|Christian Lind holds his daughter, Cassie, in front of the old San Diego Ferry Jericho at Mare Island. The vessel is destined for dismantling in Alameda. (Chris Riley / Times Herald)|
A now-derelict ferry boat with a storied past is nearing the end of its journey along the Mare Island waterfront.
A failed Antioch project that drained nearly $3 million from city coffers, the San Diego ferry boat had a long life transporting people and autos in Southern California and Washington.
But the boat's latter half of life was not as fruitful and it came to Vallejo by way of the state's efforts to rid the Delta of junked boats.
Jerico Products vice president of operations Christian Lind said he stepped up when the state asked him to tow the boat.
"We're basically helping out the state," Lind said.
Lind put two of his tug boats into high gear last month, towing the rusted vessel from Horseshoe Bend, a slough near Decker Island a few miles north of Antioch, to Vallejo.
It is a curious sight among the firm's assortment of cranes, barges and other equipment at its berths 16, 17 and 18 on Mare Island.
Unlike the Suisun Bay Reserve Fleet ships coming to Mare Island's Allied Defense Recycling (ADR) for dismantling, the San Diego will not be dismantled here.
Instead, it will be towed to the Bay Ship and Yacht Company in Alameda where it will be broken down, with parts sold for scrap, Lind said.
An immediate neighbor of ADR, Jerico Products moves barges and tugboats for a variety of uses, including dredging, and sand and gravel removal and distribution. The firm also accommodates crab fishing boats which unload their pots along the Mare Island waterfront onto refrigerated food trucks, Lind said.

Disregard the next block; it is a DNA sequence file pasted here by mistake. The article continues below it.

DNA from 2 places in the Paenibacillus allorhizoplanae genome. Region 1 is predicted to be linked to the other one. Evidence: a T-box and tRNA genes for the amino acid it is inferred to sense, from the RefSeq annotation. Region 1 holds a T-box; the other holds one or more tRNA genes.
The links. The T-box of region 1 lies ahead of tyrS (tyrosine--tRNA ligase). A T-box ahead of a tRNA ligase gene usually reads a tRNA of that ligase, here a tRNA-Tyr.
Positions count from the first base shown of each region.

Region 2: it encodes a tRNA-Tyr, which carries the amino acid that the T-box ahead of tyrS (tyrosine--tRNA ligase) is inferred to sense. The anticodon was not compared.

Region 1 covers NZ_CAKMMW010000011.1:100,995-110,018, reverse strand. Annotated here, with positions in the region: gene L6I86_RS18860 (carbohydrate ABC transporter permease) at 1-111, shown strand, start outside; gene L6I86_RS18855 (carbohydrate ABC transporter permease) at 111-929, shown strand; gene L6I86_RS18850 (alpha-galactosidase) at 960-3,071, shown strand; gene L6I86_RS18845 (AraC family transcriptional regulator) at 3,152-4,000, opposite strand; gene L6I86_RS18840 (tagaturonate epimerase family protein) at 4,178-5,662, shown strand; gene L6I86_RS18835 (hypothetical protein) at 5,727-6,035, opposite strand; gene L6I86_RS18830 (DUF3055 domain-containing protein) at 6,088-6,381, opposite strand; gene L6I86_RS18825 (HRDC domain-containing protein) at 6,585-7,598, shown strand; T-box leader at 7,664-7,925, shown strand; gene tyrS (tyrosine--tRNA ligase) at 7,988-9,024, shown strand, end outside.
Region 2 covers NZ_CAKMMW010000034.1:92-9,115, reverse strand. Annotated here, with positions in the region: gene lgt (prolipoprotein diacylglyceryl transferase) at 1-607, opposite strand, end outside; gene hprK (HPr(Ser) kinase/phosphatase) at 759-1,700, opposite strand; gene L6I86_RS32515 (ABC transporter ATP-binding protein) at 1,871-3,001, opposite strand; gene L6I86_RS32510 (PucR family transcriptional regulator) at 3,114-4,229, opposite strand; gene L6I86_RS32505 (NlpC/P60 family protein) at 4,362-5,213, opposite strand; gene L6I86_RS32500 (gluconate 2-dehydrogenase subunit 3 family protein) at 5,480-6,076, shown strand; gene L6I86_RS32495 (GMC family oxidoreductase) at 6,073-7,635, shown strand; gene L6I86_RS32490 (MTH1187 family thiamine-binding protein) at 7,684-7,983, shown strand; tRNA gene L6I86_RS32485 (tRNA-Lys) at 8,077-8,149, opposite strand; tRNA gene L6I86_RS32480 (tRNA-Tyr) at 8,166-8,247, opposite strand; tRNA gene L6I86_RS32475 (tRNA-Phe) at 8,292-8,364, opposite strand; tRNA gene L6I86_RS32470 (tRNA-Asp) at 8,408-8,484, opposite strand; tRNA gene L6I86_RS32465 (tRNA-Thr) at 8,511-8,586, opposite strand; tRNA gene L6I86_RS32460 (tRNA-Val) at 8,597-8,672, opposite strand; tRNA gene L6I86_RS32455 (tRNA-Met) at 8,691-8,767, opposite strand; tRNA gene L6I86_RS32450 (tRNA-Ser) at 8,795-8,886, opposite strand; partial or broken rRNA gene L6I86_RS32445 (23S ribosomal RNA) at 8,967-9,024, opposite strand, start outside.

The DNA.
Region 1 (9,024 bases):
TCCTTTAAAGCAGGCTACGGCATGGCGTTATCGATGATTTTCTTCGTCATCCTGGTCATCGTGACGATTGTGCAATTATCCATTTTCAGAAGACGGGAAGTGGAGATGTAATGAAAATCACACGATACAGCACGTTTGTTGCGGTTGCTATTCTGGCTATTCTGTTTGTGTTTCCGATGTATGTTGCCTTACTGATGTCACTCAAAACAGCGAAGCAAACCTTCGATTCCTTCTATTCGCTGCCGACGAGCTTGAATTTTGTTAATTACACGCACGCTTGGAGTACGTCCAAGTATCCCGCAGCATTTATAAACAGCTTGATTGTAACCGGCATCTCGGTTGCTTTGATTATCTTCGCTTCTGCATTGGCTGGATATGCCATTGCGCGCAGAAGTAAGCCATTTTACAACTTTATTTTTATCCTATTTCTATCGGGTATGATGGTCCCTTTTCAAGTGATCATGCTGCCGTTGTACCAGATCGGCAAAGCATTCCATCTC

The San Diego has drawn many curious people to Jerico's berths, though they are trespassing if they walk along the firm's waterfront area without permission, Lind said.
For 30 years the boat plied the waters between Coronado and San Diego, but new bridges put the ferry out of work, according to historical accounts. The Olympic Navigation Company in Washington bought the boat, and it ran between Whidbey Island and Port Townsend from 1970 to '74.
Then, the independent ferry company went out of business, and the San Diego was eventually abandoned along the Vancouver waterfront. The ferry nearly made it back into operation after the Hood Canal bridge sank in a storm in 1979 and ferries were desperately needed, but Washington state officials balked at the cost of restoring it.
In 1984, a Coronado entrepreneur bought the ferry with a grand scheme to return it to San Diego and convert it into a floating dinner theater. But politics intervened and the plan went nowhere, according to a Coronado Eagle & Journal newspaper story.
The entrepreneur, instead, moved the boat to Antioch in 1987, and proposed a similar venture. That scheme also failed. A $2 million city-guaranteed loan was defaulted on in 1989, and Antioch's redevelopment agency took on ownership, according to the newspaper story.
Antioch officials tried to lure restaurant and card room operators, but eventually cut its losses, selling the boat to a Sacramento investor for $130,000. The investor and a few others tried business ventures but legal and political hurdles proved too much.
Eventually, the boat was abandoned and slid further into decay. While in the Delta, Lind said homeless people lived on it, and the boat was set on fire, gutted and vandalized.
Almost like a ghost of its former self, the boat could be seen floating around the Delta after breaking loose of its moorings, said one of Lind's employees, Henry DeWitt.
As he watched the lifeless rusted vessel float peacefully in the Mare Island waters, DeWitt said he's heard from people who remember fondly riding on the San Diego long ago.
Soon, memories will be all that remain of the once-prominent ferry boat.
Contra Costa Times staff writer Paul Burgarino contributed to this report. Contact staff writer Sarah Rohrs at email@example.com or (707) 553-6832.
Source: The Times Herald Online. By Sarah Rohrs. 12 February 2012